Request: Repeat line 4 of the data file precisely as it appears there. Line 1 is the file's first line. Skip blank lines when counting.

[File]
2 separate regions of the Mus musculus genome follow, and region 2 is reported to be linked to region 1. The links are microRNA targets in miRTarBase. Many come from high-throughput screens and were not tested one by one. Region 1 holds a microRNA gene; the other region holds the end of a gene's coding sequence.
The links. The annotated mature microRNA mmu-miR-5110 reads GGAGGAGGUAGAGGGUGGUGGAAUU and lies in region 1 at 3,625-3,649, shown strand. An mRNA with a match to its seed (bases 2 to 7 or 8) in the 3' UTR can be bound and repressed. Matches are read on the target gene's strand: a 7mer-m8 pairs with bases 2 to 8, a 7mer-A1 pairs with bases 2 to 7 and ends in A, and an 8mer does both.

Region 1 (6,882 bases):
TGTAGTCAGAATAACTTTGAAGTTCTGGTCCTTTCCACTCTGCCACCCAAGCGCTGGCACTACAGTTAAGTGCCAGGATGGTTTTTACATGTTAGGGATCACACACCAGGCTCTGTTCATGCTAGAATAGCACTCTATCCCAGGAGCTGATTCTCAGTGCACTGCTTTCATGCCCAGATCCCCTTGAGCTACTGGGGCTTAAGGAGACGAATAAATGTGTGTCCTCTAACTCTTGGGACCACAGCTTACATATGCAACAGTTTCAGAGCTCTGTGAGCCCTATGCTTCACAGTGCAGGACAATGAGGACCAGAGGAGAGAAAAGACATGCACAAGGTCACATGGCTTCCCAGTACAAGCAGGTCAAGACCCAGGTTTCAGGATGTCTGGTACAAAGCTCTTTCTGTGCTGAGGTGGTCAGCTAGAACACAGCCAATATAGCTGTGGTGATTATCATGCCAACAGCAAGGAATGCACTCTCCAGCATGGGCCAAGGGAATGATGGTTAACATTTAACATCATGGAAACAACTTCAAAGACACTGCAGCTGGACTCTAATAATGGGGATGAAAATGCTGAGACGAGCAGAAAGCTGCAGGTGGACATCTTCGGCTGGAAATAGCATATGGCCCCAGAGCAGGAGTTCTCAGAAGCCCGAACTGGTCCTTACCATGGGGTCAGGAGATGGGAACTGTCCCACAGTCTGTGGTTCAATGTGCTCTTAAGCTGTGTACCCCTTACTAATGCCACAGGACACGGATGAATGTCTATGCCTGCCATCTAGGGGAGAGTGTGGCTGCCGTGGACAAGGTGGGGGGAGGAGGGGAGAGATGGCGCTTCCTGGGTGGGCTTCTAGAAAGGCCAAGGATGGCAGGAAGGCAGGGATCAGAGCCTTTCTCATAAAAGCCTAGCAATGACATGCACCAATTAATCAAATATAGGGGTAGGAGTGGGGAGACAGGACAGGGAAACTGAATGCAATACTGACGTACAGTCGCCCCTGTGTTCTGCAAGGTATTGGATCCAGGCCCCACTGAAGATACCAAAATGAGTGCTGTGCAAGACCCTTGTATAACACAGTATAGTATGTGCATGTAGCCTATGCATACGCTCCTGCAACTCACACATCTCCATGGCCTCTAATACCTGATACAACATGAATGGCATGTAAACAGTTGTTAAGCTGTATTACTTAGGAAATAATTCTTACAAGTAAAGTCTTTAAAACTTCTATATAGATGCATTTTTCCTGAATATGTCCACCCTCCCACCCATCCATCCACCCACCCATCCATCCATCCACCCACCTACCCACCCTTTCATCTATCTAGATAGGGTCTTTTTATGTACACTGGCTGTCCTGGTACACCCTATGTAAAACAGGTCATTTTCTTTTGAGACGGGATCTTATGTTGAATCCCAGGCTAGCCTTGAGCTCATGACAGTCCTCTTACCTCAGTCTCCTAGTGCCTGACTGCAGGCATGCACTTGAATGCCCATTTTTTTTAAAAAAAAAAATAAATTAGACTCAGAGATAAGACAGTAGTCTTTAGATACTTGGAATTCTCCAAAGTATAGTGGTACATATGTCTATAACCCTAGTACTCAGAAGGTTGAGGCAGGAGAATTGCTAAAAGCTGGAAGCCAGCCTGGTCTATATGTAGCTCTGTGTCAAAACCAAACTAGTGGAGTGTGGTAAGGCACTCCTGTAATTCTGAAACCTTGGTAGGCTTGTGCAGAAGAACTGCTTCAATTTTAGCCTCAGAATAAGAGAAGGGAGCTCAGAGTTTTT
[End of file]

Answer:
TGTAGTCAGAATAACTTTGAAGTTCTGGTCCTTTCCACTCTGCCACCCAAGCGCTGGCACTACAGTTAAGTGCCAGGATGGTTTTTACATGTTAGGGATCACACACCAGGCTCTGTTCATGCTAGAATAGCACTCTATCCCAGGAGCTGATTCTCAGTGCACTGCTTTCATGCCCAGATCCCCTTGAGCTACTGGGGCTTAAGGAGACGAATAAATGTGTGTCCTCTAACTCTTGGGACCACAGCTTACATATGCAACAGTTTCAGAGCTCTGTGAGCCCTATGCTTCACAGTGCAGGACAATGAGGACCAGAGGAGAGAAAAGACATGCACAAGGTCACATGGCTTCCCAGTACAAGCAGGTCAAGACCCAGGTTTCAGGATGTCTGGTACAAAGCTCTTTCTGTGCTGAGGTGGTCAGCTAGAACACAGCCAATATAGCTGTGGTGATTATCATGCCAACAGCAAGGAATGCACTCTCCAGCATGGGCCAAGGGAATGATGGTTAACATTTAACATCATGGAAACAACTTCAAAGACACTGCAGCTGGACTCTAATAATGGGGATGAAAATGCTGAGACGAGCAGAAAGCTGCAGGTGGACATCTTCGGCTGGAAATAGCATATGGCCCCAGAGCAGGAGTTCTCAGAAGCCCGAACTGGTCCTTACCATGGGGTCAGGAGATGGGAACTGTCCCACAGTCTGTGGTTCAATGTGCTCTTAAGCTGTGTACCCCTTACTAATGCCACAGGACACGGATGAATGTCTATGCCTGCCATCTAGGGGAGAGTGTGGCTGCCGTGGACAAGGTGGGGGGAGGAGGGGAGAGATGGCGCTTCCTGGGTGGGCTTCTAGAAAGGCCAAGGATGGCAGGAAGGCAGGGATCAGAGCCTTTCTCATAAAAGCCTAGCAATGACATGCACCAATTAATCAAATATAGGGGTAGGAGTGGGGAGACAGGACAGGGAAACTGAATGCAATACTGACGTACAGTCGCCCCTGTGTTCTGCAAGGTATTGGATCCAGGCCCCACTGAAGATACCAAAATGAGTGCTGTGCAAGACCCTTGTATAACACAGTATAGTATGTGCATGTAGCCTATGCATACGCTCCTGCAACTCACACATCTCCATGGCCTCTAATACCTGATACAACATGAATGGCATGTAAACAGTTGTTAAGCTGTATTACTTAGGAAATAATTCTTACAAGTAAAGTCTTTAAAACTTCTATATAGATGCATTTTTCCTGAATATGTCCACCCTCCCACCCATCCATCCACCCACCCATCCATCCATCCACCCACCTACCCACCCTTTCATCTATCTAGATAGGGTCTTTTTATGTACACTGGCTGTCCTGGTACACCCTATGTAAAACAGGTCATTTTCTTTTGAGACGGGATCTTATGTTGAATCCCAGGCTAGCCTTGAGCTCATGACAGTCCTCTTACCTCAGTCTCCTAGTGCCTGACTGCAGGCATGCACTTGAATGCCCATTTTTTTTAAAAAAAAAAATAAATTAGACTCAGAGATAAGACAGTAGTCTTTAGATACTTGGAATTCTCCAAAGTATAGTGGTACATATGTCTATAACCCTAGTACTCAGAAGGTTGAGGCAGGAGAATTGCTAAAAGCTGGAAGCCAGCCTGGTCTATATGTAGCTCTGTGTCAAAACCAAACTAGTGGAGTGTGGTAAGGCACTCCTGTAATTCTGAAACCTTGGTAGGCTTGTGCAGAAGAACTGCTTCAATTTTAGCCTCAGAATAAGAGAAGGGAGCTCAGAGTTTTT